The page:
7) The Reckoning, by Kelley Armstrong. You know what I love about this trilogy? Chloe could so easily have been a Bella clone, but she actively decides not to be that person. Also, I continue to approve of Armstrong's take on werewolves. I thought this was a strong finish.

8) The Lost Tomb, by David Gibbins. Another book from Mom. Between all the exposition and technical asides about archaeological diving, there's a fairly decent adventure story here. Jack, a marine archaeologist, discovers what might be the shipwreck of St. Paul and a clue that points to the life of Jesus. Gibbins does not bother himself with much characterization, however, partly because it is the third book in a series I haven't touched before now (though I did find myself leaning in a Jack/Costas direction). The thing that bugged me the most was the sheer improbability of most of his finds as they follow one after the other -- they are too fantastic, too great. Just one would have been enough for an entire novel, especially when one considers what Jack has already found in his career. Hint: Jack's first canonical appearance is in Atlantis. Yeah.

9) Changes, by Jim Butcher. It's nice to see that Harry Potter's chest monster found work with Harry Dresden! I... can not raise my eyebrows high enough. Butcher made some surprising choices that certainly broke from the formula, but I think it might have been too much. Murphy made up for some of this, as did Molly and Sanya. I discovered I remain bitter about Luccio and Thomas, however. And that Lea is apparently played by Claire with the Hair (from Slings & Arrows) in my head.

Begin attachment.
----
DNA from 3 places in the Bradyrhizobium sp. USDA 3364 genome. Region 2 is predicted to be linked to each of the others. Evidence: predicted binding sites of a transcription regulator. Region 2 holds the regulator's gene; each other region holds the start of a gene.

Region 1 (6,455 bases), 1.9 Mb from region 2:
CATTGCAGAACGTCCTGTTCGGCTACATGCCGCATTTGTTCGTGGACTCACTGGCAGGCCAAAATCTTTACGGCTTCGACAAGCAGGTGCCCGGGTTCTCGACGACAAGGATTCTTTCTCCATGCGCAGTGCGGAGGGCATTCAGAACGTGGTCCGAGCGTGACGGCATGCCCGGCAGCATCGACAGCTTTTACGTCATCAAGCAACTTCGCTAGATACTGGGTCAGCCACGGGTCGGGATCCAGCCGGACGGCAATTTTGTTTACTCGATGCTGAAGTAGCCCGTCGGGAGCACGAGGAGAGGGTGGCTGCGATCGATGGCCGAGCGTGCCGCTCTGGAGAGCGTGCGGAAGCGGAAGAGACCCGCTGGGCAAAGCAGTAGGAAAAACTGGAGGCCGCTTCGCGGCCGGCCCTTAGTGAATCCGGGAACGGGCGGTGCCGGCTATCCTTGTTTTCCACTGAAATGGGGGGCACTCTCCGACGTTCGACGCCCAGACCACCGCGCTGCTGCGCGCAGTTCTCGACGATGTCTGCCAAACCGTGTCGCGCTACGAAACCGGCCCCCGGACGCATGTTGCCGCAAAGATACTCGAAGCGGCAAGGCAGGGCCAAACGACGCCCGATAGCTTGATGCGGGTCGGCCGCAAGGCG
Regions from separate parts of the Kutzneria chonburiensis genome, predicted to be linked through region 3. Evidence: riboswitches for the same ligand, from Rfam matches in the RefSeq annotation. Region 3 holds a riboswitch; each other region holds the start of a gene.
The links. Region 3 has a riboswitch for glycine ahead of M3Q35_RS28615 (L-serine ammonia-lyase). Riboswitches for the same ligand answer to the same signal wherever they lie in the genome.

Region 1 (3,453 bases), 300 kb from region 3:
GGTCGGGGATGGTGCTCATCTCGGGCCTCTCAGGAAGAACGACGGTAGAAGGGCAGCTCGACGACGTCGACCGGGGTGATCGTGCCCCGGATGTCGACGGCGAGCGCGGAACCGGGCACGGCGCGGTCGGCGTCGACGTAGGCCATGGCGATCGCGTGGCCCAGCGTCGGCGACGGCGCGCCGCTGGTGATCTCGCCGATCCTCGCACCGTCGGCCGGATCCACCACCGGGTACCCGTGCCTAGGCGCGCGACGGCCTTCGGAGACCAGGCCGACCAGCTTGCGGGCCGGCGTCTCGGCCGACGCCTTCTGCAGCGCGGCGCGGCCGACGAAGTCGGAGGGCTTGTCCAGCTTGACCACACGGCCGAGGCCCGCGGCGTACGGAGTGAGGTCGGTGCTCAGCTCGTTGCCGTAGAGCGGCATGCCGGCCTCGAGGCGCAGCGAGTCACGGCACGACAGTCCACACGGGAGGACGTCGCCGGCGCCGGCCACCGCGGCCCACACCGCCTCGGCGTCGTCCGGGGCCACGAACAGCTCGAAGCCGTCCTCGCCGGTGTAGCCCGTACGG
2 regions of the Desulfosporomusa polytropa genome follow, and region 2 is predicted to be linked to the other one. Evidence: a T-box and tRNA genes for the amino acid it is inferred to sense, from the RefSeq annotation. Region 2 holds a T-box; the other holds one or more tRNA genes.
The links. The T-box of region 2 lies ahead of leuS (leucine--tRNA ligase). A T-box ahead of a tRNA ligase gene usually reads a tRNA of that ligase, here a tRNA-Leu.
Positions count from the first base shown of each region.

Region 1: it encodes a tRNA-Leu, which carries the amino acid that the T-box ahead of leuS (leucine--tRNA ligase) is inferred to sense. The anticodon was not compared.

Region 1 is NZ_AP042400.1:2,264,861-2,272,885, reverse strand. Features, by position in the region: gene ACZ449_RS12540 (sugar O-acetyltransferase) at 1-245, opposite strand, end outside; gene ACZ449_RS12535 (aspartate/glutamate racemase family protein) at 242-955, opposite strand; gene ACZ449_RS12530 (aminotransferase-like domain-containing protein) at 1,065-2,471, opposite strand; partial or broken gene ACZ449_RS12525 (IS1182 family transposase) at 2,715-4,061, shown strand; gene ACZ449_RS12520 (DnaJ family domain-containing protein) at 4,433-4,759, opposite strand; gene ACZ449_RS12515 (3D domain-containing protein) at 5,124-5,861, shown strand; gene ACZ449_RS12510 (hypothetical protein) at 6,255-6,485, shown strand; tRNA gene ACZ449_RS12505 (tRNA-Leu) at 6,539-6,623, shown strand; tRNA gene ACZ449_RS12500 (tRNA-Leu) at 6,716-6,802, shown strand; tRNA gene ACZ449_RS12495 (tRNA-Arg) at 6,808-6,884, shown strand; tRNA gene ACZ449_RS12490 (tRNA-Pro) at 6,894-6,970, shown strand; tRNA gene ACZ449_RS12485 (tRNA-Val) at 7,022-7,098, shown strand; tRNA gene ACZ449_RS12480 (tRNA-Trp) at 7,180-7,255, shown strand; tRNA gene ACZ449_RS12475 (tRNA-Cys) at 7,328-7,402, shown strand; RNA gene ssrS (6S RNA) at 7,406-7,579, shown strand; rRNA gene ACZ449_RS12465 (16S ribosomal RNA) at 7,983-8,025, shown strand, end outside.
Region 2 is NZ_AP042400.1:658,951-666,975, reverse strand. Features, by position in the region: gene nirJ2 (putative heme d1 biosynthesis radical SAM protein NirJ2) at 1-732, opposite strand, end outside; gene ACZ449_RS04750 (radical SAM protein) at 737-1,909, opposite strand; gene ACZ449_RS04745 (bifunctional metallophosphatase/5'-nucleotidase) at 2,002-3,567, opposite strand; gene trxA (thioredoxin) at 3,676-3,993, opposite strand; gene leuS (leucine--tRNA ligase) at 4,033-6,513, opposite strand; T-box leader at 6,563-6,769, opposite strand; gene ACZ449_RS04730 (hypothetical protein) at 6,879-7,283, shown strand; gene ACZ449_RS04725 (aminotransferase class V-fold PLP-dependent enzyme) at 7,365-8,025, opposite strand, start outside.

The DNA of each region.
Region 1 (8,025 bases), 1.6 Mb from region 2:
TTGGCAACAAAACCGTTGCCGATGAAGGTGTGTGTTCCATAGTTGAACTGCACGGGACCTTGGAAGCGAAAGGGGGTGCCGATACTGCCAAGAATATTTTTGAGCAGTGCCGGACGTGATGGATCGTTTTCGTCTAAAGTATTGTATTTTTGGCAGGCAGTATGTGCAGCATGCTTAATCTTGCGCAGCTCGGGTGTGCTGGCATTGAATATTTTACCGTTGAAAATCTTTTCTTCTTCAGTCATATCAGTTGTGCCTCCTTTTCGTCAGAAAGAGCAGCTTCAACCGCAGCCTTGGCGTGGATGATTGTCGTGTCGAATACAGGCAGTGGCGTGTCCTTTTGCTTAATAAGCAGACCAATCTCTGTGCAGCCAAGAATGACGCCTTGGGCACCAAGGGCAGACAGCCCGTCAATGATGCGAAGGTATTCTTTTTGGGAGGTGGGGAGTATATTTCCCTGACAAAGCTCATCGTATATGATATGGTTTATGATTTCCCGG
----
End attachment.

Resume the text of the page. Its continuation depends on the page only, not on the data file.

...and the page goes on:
10) Savor the Moment, by Nora Roberts. So bloody awful. Why do I keep doing this to myself.

11) The Amazing Maurice and His Educated Rodents, by Terry Pratchett. Good. Really good. So long as you don't mind something that reads like a Watership Down/Young Frankenstein crossover fic. The rat names are my favorite.

12) Ten Things I Love About You, by Julia Quinn.

13) The Poison Eaters, by Holly Black.

14) The Last Hero, by Terry Pratchett.

15) The Red Pyramid, by Rick Riordan.

16) Sizzling Sixteen, by Janet Evanovich.

17) Frostbitten, by Kelley Armstrong.

18) Tears of the Giraffe, by Alexander McCall Smith.

19) Furies of Calderon, by Jim Butcher. (re-read)

20) The Hunger Games, by Suzanne Collins.